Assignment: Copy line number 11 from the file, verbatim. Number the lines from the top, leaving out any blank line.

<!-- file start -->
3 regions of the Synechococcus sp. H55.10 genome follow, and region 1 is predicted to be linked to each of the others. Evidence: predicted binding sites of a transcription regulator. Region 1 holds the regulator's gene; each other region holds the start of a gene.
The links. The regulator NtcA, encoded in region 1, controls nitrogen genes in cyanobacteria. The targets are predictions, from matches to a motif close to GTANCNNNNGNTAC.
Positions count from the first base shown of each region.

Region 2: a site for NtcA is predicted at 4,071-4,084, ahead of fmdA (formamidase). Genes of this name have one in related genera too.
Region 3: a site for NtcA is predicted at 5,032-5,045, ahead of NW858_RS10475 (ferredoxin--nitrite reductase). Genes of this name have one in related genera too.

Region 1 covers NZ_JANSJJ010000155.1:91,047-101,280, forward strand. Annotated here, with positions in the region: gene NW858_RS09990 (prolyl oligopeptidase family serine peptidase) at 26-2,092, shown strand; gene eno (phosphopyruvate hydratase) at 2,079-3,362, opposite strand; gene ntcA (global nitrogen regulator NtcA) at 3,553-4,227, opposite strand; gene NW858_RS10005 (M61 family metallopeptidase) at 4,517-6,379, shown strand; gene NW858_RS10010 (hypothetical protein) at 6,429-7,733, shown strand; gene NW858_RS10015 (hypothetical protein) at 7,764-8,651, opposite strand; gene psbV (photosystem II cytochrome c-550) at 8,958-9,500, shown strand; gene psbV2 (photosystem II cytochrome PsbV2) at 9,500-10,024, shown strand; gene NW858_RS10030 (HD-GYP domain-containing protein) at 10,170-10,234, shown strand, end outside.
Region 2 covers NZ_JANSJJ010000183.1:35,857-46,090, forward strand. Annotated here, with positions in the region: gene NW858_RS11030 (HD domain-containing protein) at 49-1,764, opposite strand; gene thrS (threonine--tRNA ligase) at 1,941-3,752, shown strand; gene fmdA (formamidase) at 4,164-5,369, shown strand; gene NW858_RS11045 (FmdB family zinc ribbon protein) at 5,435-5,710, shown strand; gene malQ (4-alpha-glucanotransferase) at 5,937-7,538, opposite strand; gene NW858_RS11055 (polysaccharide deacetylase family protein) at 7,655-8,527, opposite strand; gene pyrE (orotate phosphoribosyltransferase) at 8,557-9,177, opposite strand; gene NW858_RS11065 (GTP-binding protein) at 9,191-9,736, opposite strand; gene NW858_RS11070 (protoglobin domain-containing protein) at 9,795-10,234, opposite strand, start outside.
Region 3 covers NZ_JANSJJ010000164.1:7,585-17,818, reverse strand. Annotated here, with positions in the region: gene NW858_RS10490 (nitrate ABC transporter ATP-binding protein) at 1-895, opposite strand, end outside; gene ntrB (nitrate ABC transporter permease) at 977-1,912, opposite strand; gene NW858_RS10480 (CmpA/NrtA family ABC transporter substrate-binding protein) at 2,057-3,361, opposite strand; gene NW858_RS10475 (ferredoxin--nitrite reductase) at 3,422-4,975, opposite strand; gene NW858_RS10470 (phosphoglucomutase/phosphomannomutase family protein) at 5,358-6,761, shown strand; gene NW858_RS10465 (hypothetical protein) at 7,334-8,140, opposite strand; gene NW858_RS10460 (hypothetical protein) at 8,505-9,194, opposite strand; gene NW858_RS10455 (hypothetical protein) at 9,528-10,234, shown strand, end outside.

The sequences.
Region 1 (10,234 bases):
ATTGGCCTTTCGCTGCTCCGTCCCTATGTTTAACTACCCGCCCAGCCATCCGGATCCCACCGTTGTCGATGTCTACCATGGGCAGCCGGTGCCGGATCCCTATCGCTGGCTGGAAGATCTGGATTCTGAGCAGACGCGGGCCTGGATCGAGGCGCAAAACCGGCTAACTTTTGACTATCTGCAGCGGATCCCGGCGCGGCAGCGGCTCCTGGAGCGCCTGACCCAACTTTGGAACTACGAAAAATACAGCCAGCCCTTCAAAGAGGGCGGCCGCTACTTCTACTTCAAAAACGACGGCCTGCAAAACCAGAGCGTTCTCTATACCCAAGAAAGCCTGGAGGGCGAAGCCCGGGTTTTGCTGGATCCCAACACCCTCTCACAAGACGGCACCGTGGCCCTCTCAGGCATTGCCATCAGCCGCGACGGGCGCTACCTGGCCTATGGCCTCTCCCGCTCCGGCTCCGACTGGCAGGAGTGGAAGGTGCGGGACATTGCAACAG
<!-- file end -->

ATTGGCCTTTCGCTGCTCCGTCCCTATGTTTAACTACCCGCCCAGCCATCCGGATCCCACCGTTGTCGATGTCTACCATGGGCAGCCGGTGCCGGATCCCTATCGCTGGCTGGAAGATCTGGATTCTGAGCAGACGCGGGCCTGGATCGAGGCGCAAAACCGGCTAACTTTTGACTATCTGCAGCGGATCCCGGCGCGGCAGCGGCTCCTGGAGCGCCTGACCCAACTTTGGAACTACGAAAAATACAGCCAGCCCTTCAAAGAGGGCGGCCGCTACTTCTACTTCAAAAACGACGGCCTGCAAAACCAGAGCGTTCTCTATACCCAAGAAAGCCTGGAGGGCGAAGCCCGGGTTTTGCTGGATCCCAACACCCTCTCACAAGACGGCACCGTGGCCCTCTCAGGCATTGCCATCAGCCGCGACGGGCGCTACCTGGCCTATGGCCTCTCCCGCTCCGGCTCCGACTGGCAGGAGTGGAAGGTGCGGGACATTGCAACAG